The five turbines of the Block Island Wind Farm. Photo grabbed from the project's official website.

I just wrote an email to the mayor of Newport. Perhaps I should follow it with a phone call — I’ve proven to myself I can call my representatives in Washington — but email seems like an acceptable starting place, at this level of government.

The text of my letter:

Mayor Winthrop,

Good afternoon. I am a full-time Newport resident, working as a freelance software consultant, and married to a librarian at the naval base.

I would like to ask that your office issue a statement formally asserting the city’s commitment to upholding the tenets of the Paris climate accord.

I see on the city’s website that flood protection is a permanent and prominent concern for Newport, so if nothing else I would expect that the city’s geological reality encourage this stance, regardless of any recent federal political actions.

I feel fortunate to live in Rhode Island, which through projects like the Block Island Wind Farm sets a renewable-energy standard for the rest of the country to follow. It would do me proud to know that this attitude is espoused by my city as well as by my state.

If there is anything I can do to assist the city in this pursuit, please let me know. My phone number is 617-792-3829. Thank you.

I knew nothing about my city’s mayor before today, neither his name nor his famously prominent facial feature. As I write this, I don’t know his political affiliation, and I rather don’t care. Like countless Americans right now — and as with the events of last autumn — I find myself driven to increase my direct involvement in politics by another degree, and that’s why I have learned about Mayor Winthrop’s moustache.

I take as inspiration the spontaneous, still unnamed coalition of American states, cities, and businesses who, starting yesterday, saw the federal government’s decision regarding the Paris accords as damage, and began immediately to route around it. They seek to open dialogue, to the UN and to the world in general, that empowered American states and institutions will step up where America’s nominal leadership cannot. They declare that they shall do everything they can to maintain this country’s course into a sustainable future, and to hell with the wishes of a White House not interested in looking past the next election. (Or, indeed, past the previous one.)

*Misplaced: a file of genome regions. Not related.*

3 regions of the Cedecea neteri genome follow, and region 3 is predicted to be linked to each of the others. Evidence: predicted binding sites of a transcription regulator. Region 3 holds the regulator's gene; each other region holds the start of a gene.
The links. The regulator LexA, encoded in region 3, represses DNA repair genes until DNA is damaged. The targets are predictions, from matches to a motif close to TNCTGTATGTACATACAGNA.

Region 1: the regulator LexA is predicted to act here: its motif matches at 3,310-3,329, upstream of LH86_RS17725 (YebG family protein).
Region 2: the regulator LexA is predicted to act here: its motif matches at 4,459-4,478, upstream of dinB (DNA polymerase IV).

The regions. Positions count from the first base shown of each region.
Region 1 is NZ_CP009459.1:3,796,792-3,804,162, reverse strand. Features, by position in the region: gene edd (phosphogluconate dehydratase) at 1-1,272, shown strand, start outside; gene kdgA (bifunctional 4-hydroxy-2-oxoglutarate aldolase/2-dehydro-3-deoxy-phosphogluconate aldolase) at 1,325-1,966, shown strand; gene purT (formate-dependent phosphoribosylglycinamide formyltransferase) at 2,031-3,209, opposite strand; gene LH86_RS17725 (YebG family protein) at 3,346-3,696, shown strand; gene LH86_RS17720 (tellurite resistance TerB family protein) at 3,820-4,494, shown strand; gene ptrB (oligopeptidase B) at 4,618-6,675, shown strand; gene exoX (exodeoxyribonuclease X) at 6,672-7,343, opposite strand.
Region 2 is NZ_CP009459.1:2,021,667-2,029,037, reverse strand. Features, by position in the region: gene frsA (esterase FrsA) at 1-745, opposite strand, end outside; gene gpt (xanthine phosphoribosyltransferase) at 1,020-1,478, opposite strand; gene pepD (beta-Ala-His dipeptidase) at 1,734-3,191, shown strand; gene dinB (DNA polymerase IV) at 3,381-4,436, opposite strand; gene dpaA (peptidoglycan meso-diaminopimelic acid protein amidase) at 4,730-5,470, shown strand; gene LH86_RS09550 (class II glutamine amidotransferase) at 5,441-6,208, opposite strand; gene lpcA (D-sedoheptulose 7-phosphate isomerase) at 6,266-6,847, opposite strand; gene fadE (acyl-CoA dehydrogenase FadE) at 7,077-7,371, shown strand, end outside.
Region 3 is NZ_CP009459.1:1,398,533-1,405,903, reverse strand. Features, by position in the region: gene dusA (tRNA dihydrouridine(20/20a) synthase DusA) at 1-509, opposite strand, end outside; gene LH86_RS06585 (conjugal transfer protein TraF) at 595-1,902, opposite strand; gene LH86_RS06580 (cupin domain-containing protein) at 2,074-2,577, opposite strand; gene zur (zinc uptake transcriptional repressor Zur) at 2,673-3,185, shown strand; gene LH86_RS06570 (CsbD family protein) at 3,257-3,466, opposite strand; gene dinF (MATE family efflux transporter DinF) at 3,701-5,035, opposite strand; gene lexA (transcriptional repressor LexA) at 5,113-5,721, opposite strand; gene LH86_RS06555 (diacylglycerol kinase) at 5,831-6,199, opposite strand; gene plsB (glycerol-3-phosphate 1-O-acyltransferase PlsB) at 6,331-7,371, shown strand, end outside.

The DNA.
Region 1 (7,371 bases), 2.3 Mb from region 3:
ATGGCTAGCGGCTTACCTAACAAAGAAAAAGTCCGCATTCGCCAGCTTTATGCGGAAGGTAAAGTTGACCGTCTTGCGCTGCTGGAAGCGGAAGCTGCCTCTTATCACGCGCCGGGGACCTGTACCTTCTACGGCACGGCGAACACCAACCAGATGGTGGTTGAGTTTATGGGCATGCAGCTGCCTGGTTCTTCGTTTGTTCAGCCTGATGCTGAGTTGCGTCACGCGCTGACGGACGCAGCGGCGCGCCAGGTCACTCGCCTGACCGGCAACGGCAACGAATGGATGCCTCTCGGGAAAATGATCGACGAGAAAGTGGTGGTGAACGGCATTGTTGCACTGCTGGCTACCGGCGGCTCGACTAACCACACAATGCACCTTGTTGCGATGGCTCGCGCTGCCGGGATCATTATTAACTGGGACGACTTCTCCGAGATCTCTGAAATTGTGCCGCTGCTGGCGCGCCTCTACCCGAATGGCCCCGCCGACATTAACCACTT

I’ve shared thoughts along these lines on Twitter, and several friends and strangers proved quick to question my assertion that I see something brand-new here. How is this different, they ask, from the way the deepest parts of “red states” resisted certain federal directives during the Obama administration? But I maintain that something about today feels very different from that; this doesn’t seem a mere antipode of some rural town clerk refusing a same-sex marriage license, or whatnot.

Maybe the difference is one of addition versus subtraction. Deeply conservative communities rankle under new laws demanding that they recognize and apply alien social norms, ones that often feel pushed onto them from far-away outsiders, way out in Washington. They want to reject all that stuff as foreign intrusion, and so they claim their right to live as they please, however much it isolates them from the changing world outside.

Whereas the pushback against the Paris pullout feels opposite in every way: an effort to maintain global outreach and partnership, despite the federal government’s work to diminish it. American states and institutions, long accepting the Paris agreement as a key part of any state’s long-term social and financial security plans, have been told at the highest levels that it no longer applies, that they have lost claim to membership of any group outside the national border. And so the body of the Union rejects its objectively incorrect head, and says: Yes, we still belong, we accept reality just like you do, and we will still work with you towards a better future.

And I want to add my voice, and my city’s voice, to that.


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